Other than on intensive use areas, the forest preserve lands are designed and managed to emphasize the self-sufficiency of the recreational users. When recreating on the forest preserve you must assume a high degree of responsibility for environmentally-sound use of such areas and for your own health, safety and welfare.
Be sure to know the laws and regulations governing a recreational activity before participating in that activity.
Horseback riding is allowed on roads open for public use, trails that are marked for horse use, and trails marked for skiing or snowmobiling when there is no snow or ice on the ground.
All Terrain Vehicles (ATVs) are prohibited on all forest preserve lands.
Recreational activities on the approximately 2.4 million acres of private lands within the Adirondack Park, not under a conservation easement, are not restricted any more than activities on private lands throughout the rest of the state. The public is prohibited from entering private lands without permission of the landowner.
Contact the Department of Environmental Conservation Lands & Forests office for more information: Region 5 – 518-897-1291 or Region 6 – 315-785-2261
This guest essay was contributed by the Adirondack Forest Preserve Education Partnership, a coalition of Adirondack organizations building on the Leave No Trace philosophy. Their goal is to provide public education about the Forest Preserve and Conservation Easements with an emphasis on how to safely enjoy, share, and protect these unique lands. To learn more about AFPEP visit www.adirondackoutdoors.org.
Fifty people in a room can seem like a crowd. Not so in a great church full of pews, or when spread out on a slope or under trees in the Adirondacks the impression is of a small, intrepid band. One Adirondack celebration with 50 people stands out in my mind. Anne LaBastille helped organize it.
As Anne just passed away, she is much in the collective mind this summer. The year was 1992, the Adirondack Park’s Centennial Year. Anne’s co-conspirator was Norm Van Valkenburgh, the retired director of Lands and Forests with the NYS Department of Environmental Conservation, and a surveyor from the Catskills. Both were keen admirers of the 19th century Adirondack surveyor Verplanck Colvin (1847-1920, and Superintendent of the Adirondack Survey, 1872-1899), who did so much to improve awareness, understanding, knowledge of the Adirondack mountains, and to inspire legislative action in the creation of the Park itself. » Continue Reading.
In recognition of the importance of forests to the health and well being of society, the New York State Department of Environmental Conservation (DEC) has announced a contest to celebrate New York’s forests. The contest is designed to increase awareness of and appreciation for all types of forests, urban and rural, large and small, public and privately owned, across the state.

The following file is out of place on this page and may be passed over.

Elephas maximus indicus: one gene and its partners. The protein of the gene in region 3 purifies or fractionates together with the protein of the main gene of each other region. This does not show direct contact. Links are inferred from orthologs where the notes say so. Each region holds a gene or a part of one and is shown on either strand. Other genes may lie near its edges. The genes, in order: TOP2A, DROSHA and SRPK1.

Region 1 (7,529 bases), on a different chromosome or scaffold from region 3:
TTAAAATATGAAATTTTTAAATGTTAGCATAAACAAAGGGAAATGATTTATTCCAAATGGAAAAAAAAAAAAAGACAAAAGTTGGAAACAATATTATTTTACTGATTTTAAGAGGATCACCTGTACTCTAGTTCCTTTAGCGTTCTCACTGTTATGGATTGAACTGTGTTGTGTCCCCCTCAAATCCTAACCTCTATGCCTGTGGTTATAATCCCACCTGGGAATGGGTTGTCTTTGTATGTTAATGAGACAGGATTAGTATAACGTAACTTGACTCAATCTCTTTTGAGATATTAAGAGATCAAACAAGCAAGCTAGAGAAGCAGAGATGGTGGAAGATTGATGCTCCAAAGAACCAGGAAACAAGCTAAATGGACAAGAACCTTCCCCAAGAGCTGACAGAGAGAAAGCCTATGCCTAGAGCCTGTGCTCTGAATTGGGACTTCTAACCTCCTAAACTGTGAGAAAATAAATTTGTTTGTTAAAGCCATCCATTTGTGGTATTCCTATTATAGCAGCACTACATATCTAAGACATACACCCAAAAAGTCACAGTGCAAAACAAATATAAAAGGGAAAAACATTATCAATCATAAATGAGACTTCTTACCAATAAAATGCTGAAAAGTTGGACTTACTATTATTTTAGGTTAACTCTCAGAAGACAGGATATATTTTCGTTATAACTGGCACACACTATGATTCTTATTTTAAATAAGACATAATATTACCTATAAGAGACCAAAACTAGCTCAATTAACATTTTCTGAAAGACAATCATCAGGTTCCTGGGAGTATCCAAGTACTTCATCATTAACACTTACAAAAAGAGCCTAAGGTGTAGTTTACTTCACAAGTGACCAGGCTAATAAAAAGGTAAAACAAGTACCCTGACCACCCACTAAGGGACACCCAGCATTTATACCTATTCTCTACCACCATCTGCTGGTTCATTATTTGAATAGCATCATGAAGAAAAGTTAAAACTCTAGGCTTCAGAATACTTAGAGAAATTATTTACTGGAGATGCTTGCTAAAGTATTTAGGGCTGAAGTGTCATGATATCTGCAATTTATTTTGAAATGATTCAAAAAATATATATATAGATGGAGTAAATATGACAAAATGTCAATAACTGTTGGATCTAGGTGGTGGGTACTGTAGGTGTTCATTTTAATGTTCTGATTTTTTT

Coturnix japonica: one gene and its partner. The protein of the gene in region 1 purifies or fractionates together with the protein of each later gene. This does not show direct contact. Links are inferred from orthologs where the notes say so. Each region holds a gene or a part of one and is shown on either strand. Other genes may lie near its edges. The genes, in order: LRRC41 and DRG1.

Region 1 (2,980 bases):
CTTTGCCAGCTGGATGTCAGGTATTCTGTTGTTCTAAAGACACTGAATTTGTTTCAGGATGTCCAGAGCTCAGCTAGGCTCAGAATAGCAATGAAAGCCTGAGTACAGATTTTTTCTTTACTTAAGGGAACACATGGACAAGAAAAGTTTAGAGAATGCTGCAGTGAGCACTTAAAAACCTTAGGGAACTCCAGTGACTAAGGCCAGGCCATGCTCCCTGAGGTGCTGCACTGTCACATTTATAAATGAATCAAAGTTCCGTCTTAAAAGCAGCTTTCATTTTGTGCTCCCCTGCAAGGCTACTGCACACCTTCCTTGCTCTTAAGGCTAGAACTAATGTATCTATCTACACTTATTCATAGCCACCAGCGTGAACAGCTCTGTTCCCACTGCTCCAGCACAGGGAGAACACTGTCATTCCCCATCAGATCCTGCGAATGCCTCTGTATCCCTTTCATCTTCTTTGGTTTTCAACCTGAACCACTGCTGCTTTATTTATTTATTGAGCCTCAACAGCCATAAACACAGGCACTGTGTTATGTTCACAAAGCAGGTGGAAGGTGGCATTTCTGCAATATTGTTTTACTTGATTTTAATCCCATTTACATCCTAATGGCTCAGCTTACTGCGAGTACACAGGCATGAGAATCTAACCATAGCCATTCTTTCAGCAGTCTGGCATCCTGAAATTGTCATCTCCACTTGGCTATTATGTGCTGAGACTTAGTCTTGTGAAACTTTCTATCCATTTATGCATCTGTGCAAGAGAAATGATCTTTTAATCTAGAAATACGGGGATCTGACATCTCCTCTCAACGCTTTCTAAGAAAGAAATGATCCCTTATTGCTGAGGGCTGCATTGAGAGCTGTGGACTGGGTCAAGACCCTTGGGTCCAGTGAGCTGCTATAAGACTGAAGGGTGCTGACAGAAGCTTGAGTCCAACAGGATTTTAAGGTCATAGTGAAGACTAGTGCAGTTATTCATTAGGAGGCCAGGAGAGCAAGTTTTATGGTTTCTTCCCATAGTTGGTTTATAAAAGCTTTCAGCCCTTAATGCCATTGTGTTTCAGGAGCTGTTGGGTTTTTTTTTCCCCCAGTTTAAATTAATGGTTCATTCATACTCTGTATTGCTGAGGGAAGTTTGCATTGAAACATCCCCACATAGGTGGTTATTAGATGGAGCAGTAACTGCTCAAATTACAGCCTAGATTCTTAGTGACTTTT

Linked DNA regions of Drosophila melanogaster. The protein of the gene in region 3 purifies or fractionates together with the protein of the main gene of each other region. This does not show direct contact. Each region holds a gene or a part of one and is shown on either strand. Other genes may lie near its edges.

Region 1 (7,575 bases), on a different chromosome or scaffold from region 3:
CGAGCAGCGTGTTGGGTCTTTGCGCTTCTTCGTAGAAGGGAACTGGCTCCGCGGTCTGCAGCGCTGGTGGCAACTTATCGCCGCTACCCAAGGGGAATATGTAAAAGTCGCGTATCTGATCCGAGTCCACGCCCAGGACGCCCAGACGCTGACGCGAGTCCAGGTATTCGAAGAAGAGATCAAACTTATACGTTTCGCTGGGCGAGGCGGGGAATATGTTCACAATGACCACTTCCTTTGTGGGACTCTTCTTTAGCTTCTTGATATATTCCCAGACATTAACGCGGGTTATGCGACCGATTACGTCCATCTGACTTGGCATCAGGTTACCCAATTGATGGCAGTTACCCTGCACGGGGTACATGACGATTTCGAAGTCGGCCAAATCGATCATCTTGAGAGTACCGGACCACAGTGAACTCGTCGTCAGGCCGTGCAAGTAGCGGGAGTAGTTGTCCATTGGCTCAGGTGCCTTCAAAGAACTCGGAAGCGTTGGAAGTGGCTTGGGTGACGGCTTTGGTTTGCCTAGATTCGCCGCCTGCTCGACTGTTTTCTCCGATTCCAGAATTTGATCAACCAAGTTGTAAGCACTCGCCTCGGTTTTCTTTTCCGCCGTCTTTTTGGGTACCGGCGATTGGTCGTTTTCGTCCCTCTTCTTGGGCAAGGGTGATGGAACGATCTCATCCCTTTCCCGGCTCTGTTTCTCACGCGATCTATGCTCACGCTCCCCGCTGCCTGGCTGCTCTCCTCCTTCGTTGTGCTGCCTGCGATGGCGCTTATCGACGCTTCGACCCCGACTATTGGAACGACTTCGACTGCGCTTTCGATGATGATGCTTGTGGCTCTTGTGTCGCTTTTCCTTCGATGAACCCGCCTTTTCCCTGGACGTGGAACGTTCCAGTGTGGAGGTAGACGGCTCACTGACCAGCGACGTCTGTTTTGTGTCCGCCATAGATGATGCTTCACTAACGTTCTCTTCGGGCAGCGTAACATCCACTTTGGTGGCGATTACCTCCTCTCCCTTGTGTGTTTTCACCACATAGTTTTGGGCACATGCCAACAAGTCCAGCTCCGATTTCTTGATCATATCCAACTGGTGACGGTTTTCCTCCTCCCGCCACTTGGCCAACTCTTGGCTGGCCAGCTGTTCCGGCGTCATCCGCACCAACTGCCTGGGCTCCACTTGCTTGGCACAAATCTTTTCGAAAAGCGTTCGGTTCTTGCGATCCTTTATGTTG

“The value of our forests cannot be underestimated,” Commissioner Joe Martens said in a prepared statement. “In addition to providing clean air, clean water and places for wildlife to live, thousands of people are employed in the forest products, outdoor recreation and tourism industries, thanks to New York’s wealth of forest.” In the 19th century conservationists recognized the importance of nature as a refuge from the noise and bustle of city life. Modern technology has disconnected many people from the outdoors. Virtual pastimes now rival natural, outdoor activities. Taking and sharing pictures is one of the most popular activities in this country. Through this contest, New Yorkers are encouraged to reconnect with the natural world.
Submitted photos should capture all aspects of forests and trees in five different categories:
Contest details, rules and necessary forms can be found on DEC’s website.
Photos must be taken in New York State. Photos will be accepted through November 1, 2011. A maximum of three photos may be submitted by a photographer, each with a submission form found on the DEC website, via e-mail or on a CD via regular mail. DEC has non-exclusive rights to use submitted photos on DEC’s website, in the Conservationist magazine, in brochures and in other publications promoting forests and DEC. The photographer will retain ownership of the photo.
The winner in each category will receive a framed print of their photo. Winning photos will be announced on or about December 1, 2011.
Photo: State Forest Boundary Sign Near Ticonderoga (John Warren Photo).
What follows is a talk given at the Association for the Protection of the Adirondacks’s Arthur M. Crocker Lecture Series in 2006.
It somehow takes the pressure off public speaking to know that one stands up here, rather than sits out there only by accident of birth. That is to say: my father Howard Zahniser, who died four months before the 1964 Wilderness Act became law, was the chief architect of, and lobbyist for, this landmark Act that created the now 106-million-acre National Wilderness Preservation System. I am up here because of his accomplishments. » Continue Reading.